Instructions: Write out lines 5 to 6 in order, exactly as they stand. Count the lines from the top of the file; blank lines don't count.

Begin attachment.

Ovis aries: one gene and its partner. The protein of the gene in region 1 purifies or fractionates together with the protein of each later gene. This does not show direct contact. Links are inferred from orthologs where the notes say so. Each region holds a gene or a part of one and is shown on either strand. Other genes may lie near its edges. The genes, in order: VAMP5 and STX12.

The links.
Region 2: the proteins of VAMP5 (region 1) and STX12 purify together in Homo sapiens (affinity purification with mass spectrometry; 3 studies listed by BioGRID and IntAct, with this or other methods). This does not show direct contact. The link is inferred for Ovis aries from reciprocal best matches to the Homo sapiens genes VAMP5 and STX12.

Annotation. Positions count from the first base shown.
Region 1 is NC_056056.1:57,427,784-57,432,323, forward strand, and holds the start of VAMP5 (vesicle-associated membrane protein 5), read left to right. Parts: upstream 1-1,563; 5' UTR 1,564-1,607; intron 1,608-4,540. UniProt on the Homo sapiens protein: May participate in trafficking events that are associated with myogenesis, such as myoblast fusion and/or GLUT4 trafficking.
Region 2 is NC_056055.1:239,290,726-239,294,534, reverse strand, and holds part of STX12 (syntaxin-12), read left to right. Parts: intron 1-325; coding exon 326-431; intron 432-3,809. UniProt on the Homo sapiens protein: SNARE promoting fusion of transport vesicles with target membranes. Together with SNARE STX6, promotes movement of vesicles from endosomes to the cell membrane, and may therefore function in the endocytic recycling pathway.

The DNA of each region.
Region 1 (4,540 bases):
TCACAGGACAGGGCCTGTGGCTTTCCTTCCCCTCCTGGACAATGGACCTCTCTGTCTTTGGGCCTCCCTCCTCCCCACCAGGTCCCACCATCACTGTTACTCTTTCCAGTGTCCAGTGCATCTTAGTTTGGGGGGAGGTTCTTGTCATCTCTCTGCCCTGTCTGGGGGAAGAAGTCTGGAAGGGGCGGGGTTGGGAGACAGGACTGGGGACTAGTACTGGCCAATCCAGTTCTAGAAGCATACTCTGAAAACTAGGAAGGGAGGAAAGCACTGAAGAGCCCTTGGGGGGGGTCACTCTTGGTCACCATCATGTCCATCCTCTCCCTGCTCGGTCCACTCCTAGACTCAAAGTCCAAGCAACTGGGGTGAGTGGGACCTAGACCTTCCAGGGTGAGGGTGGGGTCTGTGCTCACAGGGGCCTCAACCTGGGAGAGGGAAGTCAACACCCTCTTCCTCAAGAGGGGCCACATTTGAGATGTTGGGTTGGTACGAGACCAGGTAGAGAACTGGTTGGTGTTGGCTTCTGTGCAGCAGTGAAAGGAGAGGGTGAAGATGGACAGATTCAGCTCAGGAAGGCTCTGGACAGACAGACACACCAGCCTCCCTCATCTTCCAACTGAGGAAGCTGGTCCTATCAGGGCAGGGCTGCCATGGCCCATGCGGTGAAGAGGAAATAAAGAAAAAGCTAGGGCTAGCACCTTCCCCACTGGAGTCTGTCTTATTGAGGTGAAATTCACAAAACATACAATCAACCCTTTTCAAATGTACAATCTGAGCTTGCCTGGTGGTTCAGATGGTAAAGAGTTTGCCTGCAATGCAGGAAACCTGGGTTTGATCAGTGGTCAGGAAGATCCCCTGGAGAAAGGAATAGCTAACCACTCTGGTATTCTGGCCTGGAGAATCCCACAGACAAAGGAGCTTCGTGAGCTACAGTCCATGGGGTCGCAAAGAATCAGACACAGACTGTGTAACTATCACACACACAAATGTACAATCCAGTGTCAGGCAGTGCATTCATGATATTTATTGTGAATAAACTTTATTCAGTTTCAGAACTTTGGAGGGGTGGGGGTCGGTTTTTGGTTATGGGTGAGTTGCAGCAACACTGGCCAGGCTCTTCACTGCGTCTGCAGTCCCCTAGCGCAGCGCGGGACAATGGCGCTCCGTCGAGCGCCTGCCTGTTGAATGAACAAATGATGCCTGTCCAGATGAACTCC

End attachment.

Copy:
Region 1 is NC_056056.1:57,427,784-57,432,323, forward strand, and holds the start of VAMP5 (vesicle-associated membrane protein 5), read left to right. Parts: upstream 1-1,563; 5' UTR 1,564-1,607; intron 1,608-4,540. UniProt on the Homo sapiens protein: May participate in trafficking events that are associated with myogenesis, such as myoblast fusion and/or GLUT4 trafficking.
Region 2 is NC_056055.1:239,290,726-239,294,534, reverse strand, and holds part of STX12 (syntaxin-12), read left to right. Parts: intron 1-325; coding exon 326-431; intron 432-3,809. UniProt on the Homo sapiens protein: SNARE promoting fusion of transport vesicles with target membranes. Together with SNARE STX6, promotes movement of vesicles from endosomes to the cell membrane, and may therefore function in the endocytic recycling pathway.